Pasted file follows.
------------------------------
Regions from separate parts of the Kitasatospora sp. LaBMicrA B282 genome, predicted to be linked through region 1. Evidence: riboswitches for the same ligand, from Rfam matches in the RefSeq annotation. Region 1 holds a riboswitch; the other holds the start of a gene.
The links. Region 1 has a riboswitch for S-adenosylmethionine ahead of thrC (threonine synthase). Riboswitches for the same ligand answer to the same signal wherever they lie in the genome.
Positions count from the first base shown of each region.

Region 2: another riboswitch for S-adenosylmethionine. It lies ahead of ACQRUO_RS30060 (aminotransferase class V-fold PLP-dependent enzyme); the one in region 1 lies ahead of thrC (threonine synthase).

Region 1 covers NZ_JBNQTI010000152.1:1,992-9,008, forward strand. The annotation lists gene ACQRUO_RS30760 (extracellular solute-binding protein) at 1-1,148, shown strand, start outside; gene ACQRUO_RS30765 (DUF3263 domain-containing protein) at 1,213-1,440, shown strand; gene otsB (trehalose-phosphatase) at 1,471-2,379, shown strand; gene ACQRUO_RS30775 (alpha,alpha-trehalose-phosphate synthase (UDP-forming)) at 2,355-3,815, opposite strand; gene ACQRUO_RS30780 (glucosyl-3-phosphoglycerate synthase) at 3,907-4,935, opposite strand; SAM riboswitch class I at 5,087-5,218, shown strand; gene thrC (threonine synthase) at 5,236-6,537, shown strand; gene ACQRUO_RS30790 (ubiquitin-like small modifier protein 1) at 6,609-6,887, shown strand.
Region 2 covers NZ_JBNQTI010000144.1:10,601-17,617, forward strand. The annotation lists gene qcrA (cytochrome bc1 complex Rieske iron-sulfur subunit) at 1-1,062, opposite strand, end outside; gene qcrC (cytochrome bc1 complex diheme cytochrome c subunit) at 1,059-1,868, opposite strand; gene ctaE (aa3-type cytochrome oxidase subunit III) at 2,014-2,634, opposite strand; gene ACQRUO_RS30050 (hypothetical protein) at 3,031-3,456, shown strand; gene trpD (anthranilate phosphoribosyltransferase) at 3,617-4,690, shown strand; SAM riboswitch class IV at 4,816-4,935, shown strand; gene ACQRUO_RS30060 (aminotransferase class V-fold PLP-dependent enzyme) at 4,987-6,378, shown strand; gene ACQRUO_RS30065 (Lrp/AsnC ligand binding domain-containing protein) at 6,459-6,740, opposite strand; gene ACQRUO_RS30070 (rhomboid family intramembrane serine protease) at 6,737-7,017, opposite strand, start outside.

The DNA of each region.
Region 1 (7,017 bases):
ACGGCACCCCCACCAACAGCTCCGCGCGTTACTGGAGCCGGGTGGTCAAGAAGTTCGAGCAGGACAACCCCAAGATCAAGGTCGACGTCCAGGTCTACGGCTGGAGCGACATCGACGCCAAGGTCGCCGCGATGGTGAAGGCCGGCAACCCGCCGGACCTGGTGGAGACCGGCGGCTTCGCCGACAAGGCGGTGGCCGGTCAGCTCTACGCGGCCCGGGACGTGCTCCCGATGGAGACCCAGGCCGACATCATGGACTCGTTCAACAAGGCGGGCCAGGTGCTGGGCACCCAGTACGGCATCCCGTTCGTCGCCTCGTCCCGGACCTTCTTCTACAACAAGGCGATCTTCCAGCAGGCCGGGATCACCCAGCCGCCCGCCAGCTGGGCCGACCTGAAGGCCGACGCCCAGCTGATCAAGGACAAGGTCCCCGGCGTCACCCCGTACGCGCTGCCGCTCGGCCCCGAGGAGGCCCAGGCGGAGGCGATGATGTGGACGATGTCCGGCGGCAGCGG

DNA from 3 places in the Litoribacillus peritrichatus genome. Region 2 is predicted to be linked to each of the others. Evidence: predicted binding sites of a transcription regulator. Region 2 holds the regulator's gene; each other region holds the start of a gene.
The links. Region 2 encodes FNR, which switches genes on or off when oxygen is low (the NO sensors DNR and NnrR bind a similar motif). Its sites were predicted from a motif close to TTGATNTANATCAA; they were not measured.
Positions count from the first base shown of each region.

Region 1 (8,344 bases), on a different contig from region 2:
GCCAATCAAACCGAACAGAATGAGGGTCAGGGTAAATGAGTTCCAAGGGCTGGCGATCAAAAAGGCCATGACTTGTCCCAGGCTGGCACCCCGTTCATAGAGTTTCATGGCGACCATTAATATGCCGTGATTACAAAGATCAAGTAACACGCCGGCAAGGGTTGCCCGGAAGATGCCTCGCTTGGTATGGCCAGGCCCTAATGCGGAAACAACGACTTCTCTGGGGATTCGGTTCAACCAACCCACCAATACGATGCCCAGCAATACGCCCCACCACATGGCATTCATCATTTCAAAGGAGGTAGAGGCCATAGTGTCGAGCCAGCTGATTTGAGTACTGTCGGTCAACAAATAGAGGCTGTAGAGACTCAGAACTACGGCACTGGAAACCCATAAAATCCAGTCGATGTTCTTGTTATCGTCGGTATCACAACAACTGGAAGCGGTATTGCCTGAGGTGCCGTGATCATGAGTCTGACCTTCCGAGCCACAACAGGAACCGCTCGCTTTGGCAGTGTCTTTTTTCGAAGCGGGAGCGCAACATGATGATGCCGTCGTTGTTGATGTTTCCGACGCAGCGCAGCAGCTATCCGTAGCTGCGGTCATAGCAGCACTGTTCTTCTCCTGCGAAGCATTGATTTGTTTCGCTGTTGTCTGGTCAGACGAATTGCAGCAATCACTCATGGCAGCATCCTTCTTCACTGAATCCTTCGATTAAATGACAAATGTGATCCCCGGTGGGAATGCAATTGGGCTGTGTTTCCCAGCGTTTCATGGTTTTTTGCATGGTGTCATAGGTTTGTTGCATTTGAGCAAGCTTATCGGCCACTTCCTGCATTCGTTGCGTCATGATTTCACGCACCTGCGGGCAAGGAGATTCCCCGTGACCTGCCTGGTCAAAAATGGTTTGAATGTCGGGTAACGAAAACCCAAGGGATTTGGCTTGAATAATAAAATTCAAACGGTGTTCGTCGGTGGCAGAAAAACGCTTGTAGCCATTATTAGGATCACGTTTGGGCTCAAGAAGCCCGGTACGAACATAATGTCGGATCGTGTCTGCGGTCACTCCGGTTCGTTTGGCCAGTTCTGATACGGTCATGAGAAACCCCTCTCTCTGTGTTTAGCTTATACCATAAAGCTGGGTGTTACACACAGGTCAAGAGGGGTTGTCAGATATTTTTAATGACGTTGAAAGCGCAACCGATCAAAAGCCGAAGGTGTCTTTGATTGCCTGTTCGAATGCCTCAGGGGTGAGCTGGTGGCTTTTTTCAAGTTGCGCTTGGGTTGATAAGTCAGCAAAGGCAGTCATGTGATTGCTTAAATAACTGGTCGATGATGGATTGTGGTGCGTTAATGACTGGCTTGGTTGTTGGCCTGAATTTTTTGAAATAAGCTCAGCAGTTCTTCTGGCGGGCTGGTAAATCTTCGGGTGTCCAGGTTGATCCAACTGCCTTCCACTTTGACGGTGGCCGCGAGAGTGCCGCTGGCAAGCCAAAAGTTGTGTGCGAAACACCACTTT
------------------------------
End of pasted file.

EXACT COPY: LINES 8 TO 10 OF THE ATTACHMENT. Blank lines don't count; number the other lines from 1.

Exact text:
Region 1 (7,017 bases):
ACGGCACCCCCACCAACAGCTCCGCGCGTTACTGGAGCCGGGTGGTCAAGAAGTTCGAGCAGGACAACCCCAAGATCAAGGTCGACGTCCAGGTCTACGGCTGGAGCGACATCGACGCCAAGGTCGCCGCGATGGTGAAGGCCGGCAACCCGCCGGACCTGGTGGAGACCGGCGGCTTCGCCGACAAGGCGGTGGCCGGTCAGCTCTACGCGGCCCGGGACGTGCTCCCGATGGAGACCCAGGCCGACATCATGGACTCGTTCAACAAGGCGGGCCAGGTGCTGGGCACCCAGTACGGCATCCCGTTCGTCGCCTCGTCCCGGACCTTCTTCTACAACAAGGCGATCTTCCAGCAGGCCGGGATCACCCAGCCGCCCGCCAGCTGGGCCGACCTGAAGGCCGACGCCCAGCTGATCAAGGACAAGGTCCCCGGCGTCACCCCGTACGCGCTGCCGCTCGGCCCCGAGGAGGCCCAGGCGGAGGCGATGATGTGGACGATGTCCGGCGGCAGCGG

DNA from 3 places in the Litoribacillus peritrichatus genome. Region 2 is predicted to be linked to each of the others. Evidence: predicted binding sites of a transcription regulator. Region 2 holds the regulator's gene; each other region holds the start of a gene.